My primary research interests concern entrepreneurship and moral philosophy. The doctoral research is embedded in a larger project: “Cultural ideals in the entrepreneurship industry”. This project attends to the phenomena of innovation theater (i.e., seemingly entrepreneurial activities with no meaningful outcomes) and the entrepreneurship industry (i.e., products, services, and education that are ought to promote entrepreneurial action). As such, the research project investigates the recent explosion in new venture activities and – while considering cultural ideals and norms in the entrepreneurship scene – questions the dominant depiction of entrepreneurship as something inherently productive.
In my dissertation, I extend an emergent debate in entrepreneurship literature on the “bright and dark sides” of entrepreneurial phenomena. This research stream contrasts how entrepreneurship can be either productive (value-adding) or destructive (value-depriving). Empirically, however, the ethicality of many entrepreneurial opportunities is more nuanced. By drawing heavily on ethical theories, my dissertation unpacks the grey zone in-between the bright and dark sides and explores entrepreneurial action that is productive and destructive – dependent on the perspective taken. Entrepreneurs who aim to “do things the right way” oftentimes face conflicting ethical interpretations in deciding what is “the right thing to do”. I study the cognitive processes underlying the entrepreneurs’ ethical assessments and investigate how these well-intended individuals come to take action when confronted with such ethical dilemmas.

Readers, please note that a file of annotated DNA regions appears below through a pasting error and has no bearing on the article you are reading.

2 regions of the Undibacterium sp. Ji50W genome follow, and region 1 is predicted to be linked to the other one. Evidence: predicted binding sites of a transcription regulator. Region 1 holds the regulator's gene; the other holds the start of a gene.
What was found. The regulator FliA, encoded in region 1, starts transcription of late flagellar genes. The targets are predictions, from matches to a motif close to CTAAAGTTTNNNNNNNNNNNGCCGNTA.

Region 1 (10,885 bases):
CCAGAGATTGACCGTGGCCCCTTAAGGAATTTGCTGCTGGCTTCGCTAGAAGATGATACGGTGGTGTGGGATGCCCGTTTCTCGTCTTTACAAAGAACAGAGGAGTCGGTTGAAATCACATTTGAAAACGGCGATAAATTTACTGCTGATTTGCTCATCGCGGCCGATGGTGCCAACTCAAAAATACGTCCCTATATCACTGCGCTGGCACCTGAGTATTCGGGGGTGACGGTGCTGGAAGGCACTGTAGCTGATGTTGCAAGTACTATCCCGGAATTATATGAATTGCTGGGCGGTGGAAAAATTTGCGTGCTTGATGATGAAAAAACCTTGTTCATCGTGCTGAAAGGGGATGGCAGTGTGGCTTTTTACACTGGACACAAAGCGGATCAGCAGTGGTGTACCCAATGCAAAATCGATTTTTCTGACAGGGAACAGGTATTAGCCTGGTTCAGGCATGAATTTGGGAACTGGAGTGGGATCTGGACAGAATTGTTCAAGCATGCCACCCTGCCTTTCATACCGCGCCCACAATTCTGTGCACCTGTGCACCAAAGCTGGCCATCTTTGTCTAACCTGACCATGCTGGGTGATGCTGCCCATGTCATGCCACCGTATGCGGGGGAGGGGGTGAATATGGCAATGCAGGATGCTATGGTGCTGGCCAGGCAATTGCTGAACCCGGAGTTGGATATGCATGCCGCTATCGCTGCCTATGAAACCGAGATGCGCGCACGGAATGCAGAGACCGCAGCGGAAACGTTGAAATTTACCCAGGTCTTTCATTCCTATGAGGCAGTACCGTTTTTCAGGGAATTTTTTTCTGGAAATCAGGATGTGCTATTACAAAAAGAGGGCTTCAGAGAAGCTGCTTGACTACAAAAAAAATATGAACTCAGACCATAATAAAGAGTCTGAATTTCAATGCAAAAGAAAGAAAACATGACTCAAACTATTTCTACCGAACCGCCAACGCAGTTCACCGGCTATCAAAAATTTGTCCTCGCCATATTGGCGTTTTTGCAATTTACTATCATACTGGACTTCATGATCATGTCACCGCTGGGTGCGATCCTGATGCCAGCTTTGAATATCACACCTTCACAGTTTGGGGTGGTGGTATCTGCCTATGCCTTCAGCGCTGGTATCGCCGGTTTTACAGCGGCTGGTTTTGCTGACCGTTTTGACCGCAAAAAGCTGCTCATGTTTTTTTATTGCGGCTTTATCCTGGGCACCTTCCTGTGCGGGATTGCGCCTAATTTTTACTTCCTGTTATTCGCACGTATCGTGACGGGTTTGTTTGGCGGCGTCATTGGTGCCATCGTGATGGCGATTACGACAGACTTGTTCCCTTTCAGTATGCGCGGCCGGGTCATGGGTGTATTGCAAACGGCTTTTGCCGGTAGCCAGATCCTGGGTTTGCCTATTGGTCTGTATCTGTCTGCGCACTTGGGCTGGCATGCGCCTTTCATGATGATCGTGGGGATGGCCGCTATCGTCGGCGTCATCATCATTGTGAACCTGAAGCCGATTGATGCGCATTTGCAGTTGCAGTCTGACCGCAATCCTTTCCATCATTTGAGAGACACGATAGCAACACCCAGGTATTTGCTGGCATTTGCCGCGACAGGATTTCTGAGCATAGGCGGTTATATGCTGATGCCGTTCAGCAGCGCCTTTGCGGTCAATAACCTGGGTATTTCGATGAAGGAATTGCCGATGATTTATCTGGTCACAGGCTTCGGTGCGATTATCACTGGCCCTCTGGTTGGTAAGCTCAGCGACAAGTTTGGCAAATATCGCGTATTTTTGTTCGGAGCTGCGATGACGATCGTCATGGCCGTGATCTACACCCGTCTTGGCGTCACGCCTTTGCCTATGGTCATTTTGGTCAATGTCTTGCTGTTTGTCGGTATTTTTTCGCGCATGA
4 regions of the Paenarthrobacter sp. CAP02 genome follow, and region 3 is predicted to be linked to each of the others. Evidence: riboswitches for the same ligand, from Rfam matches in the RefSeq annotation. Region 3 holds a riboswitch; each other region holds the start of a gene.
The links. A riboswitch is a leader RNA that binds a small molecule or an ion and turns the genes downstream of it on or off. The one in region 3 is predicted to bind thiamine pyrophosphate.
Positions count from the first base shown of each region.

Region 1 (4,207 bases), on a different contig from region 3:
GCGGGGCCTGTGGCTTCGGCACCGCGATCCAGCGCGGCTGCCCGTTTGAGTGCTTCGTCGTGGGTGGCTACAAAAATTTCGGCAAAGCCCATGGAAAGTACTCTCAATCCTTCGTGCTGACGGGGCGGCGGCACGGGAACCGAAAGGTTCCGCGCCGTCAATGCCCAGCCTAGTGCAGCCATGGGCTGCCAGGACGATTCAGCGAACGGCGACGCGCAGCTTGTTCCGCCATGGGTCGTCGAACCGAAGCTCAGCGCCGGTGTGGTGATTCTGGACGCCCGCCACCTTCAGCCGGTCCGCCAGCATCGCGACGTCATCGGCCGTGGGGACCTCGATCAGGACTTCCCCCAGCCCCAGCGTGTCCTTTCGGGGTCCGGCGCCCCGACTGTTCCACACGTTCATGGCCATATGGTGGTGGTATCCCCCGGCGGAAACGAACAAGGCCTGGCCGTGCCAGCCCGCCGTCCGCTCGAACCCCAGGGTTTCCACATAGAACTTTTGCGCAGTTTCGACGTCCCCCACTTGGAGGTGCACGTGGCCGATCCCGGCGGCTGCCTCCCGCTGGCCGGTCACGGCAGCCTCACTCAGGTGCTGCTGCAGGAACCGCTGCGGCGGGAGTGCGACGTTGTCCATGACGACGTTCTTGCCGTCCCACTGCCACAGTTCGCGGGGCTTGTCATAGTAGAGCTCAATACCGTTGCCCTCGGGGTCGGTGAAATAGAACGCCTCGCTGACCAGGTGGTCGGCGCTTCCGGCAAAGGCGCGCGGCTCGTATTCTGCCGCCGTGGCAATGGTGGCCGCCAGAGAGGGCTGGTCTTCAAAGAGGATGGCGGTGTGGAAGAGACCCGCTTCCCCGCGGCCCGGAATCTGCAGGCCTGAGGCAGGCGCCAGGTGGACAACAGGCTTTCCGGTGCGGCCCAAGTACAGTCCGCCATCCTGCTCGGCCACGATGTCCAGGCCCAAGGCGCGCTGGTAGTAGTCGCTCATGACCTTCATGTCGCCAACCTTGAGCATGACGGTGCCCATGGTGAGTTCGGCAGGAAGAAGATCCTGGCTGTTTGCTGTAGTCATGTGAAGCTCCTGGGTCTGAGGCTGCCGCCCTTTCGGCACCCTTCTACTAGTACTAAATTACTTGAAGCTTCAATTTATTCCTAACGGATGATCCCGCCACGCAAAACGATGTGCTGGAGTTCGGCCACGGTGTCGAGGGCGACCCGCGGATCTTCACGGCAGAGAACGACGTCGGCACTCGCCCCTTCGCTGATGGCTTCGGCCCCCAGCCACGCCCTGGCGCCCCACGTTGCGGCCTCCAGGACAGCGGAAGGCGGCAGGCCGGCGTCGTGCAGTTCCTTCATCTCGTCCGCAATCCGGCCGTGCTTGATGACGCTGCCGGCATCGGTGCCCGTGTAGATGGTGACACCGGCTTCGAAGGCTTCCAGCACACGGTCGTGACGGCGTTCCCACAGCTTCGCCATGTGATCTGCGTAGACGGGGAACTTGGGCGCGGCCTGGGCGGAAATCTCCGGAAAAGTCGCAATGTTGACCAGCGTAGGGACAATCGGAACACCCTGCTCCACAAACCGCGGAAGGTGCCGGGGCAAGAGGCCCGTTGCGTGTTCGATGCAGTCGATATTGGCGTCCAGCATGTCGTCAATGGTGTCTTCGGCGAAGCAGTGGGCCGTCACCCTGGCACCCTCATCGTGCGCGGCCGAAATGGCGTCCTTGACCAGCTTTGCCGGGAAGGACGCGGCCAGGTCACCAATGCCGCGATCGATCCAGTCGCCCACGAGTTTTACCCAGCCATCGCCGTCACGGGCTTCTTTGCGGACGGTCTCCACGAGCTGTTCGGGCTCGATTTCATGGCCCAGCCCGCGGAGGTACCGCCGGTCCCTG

UKÄ subject classification
- Business Administration
- Business ethics
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